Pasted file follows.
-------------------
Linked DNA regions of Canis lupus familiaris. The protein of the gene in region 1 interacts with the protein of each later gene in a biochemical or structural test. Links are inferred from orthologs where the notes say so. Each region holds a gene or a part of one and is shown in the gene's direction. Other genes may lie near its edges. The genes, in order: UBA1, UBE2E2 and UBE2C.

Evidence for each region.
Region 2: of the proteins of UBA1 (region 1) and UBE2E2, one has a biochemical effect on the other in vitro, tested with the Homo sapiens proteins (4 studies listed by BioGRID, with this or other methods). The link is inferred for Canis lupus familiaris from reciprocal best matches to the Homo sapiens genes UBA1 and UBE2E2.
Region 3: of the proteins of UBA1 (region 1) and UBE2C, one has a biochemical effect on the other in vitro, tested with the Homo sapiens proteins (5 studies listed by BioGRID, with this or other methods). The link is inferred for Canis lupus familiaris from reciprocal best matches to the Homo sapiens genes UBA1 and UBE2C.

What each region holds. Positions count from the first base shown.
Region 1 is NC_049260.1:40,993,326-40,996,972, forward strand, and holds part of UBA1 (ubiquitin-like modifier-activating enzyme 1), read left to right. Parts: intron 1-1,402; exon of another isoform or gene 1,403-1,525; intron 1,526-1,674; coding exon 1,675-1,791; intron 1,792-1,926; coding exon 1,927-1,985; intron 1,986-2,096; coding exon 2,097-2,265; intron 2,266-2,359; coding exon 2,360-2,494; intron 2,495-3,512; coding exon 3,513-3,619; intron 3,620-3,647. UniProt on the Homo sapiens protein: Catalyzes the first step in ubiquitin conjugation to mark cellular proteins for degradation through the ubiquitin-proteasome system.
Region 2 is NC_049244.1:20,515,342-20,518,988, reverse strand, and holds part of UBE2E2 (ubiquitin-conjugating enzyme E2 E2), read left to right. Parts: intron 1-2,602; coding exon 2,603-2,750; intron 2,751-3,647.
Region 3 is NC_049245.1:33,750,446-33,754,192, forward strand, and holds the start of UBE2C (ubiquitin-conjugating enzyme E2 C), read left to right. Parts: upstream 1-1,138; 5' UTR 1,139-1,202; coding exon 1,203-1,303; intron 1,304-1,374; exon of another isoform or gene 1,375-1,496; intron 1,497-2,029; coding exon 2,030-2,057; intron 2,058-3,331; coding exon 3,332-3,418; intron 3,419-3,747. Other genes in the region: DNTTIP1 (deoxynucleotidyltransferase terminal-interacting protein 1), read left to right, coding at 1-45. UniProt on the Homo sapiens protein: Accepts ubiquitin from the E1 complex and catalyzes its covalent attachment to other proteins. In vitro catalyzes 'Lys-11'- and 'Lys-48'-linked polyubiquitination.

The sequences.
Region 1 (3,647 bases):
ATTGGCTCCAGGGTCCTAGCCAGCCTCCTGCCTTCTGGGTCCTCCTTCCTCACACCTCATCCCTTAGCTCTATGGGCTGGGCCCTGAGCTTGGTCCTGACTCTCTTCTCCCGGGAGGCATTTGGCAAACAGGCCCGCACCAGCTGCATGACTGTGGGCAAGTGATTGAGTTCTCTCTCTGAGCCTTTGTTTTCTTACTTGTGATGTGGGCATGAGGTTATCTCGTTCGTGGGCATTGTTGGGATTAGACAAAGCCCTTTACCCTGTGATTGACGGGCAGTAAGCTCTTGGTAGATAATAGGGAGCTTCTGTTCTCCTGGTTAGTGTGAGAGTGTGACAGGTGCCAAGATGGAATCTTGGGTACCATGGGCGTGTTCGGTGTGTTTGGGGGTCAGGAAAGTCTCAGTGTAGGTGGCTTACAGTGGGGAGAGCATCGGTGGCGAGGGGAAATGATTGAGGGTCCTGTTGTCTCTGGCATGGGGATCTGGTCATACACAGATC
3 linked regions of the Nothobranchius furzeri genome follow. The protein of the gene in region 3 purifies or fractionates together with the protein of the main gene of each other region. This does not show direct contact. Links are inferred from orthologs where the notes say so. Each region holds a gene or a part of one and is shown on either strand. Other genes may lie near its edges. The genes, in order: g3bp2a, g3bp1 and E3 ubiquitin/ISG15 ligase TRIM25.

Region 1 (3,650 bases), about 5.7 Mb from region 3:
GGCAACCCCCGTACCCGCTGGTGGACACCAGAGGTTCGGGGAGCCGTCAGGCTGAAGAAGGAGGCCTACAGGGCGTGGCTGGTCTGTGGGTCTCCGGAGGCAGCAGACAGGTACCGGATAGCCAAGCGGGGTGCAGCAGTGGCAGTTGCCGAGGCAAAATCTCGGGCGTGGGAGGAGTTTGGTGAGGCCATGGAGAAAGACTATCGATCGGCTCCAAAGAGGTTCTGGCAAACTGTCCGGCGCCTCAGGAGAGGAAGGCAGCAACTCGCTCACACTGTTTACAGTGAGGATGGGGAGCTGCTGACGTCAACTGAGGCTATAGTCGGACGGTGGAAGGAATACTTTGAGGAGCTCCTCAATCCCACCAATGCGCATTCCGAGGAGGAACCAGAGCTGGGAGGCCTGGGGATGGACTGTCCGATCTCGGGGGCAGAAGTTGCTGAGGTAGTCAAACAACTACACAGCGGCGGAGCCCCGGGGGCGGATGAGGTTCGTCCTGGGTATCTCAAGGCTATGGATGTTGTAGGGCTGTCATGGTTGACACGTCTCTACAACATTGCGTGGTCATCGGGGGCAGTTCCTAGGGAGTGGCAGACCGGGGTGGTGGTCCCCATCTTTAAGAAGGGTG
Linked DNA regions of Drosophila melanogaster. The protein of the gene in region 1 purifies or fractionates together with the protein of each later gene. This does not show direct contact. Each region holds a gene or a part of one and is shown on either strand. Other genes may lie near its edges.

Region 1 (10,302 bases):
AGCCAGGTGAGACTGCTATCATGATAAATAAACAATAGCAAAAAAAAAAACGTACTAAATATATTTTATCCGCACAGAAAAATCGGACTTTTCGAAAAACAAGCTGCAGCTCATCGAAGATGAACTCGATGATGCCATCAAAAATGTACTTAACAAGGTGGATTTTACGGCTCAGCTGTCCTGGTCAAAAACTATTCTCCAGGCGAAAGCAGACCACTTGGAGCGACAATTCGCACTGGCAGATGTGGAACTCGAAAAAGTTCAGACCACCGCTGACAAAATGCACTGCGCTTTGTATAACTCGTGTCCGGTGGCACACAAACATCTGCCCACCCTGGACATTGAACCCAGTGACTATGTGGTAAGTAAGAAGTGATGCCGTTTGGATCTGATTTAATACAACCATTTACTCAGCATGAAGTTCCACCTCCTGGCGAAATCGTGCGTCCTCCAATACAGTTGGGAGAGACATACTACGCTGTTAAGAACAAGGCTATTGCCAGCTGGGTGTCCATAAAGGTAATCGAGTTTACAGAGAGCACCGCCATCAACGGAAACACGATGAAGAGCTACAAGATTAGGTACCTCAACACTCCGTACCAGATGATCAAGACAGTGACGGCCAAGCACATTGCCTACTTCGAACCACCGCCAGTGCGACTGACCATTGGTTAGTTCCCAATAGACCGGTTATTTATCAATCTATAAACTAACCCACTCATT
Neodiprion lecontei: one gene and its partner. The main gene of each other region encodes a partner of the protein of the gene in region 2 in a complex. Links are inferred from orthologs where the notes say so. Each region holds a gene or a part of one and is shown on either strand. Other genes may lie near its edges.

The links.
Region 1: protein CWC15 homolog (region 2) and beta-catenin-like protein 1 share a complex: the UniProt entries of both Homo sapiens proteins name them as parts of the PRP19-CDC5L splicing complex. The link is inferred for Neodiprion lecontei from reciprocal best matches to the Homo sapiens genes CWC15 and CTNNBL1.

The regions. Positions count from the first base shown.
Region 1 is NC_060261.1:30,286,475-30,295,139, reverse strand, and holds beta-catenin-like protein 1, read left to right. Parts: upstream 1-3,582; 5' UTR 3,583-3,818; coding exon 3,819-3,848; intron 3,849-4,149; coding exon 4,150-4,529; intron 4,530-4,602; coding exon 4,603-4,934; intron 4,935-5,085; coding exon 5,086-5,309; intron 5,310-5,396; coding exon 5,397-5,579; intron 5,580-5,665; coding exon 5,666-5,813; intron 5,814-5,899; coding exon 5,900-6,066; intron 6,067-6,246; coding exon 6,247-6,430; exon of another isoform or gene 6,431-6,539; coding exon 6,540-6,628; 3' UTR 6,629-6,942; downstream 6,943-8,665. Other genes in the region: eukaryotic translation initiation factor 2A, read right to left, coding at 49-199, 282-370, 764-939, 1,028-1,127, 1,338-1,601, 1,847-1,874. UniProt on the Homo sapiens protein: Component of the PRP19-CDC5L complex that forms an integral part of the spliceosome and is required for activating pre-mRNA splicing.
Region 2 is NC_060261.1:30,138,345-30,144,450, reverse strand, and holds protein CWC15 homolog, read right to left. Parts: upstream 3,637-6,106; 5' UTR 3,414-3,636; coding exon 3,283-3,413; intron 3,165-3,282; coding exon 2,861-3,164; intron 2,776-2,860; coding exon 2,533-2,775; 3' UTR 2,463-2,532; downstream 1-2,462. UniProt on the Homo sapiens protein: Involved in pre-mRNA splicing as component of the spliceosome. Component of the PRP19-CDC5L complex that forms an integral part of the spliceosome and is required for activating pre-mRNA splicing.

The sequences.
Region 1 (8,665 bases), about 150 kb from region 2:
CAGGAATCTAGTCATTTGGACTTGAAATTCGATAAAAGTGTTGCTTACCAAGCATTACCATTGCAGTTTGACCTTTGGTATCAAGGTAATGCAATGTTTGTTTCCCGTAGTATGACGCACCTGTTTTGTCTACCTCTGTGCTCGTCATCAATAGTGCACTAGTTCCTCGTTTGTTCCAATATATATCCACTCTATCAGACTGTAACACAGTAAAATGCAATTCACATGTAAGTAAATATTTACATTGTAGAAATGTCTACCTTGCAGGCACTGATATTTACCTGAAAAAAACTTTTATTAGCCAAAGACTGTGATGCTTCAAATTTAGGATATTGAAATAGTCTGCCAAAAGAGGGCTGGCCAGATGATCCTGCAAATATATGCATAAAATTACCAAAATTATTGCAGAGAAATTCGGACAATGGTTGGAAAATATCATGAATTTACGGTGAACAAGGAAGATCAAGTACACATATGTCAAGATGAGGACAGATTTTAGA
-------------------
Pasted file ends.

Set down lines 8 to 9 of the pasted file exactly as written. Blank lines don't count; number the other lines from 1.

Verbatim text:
Region 3 is NC_049245.1:33,750,446-33,754,192, forward strand, and holds the start of UBE2C (ubiquitin-conjugating enzyme E2 C), read left to right. Parts: upstream 1-1,138; 5' UTR 1,139-1,202; coding exon 1,203-1,303; intron 1,304-1,374; exon of another isoform or gene 1,375-1,496; intron 1,497-2,029; coding exon 2,030-2,057; intron 2,058-3,331; coding exon 3,332-3,418; intron 3,419-3,747. Other genes in the region: DNTTIP1 (deoxynucleotidyltransferase terminal-interacting protein 1), read left to right, coding at 1-45. UniProt on the Homo sapiens protein: Accepts ubiquitin from the E1 complex and catalyzes its covalent attachment to other proteins. In vitro catalyzes 'Lys-11'- and 'Lys-48'-linked polyubiquitination.

The sequences.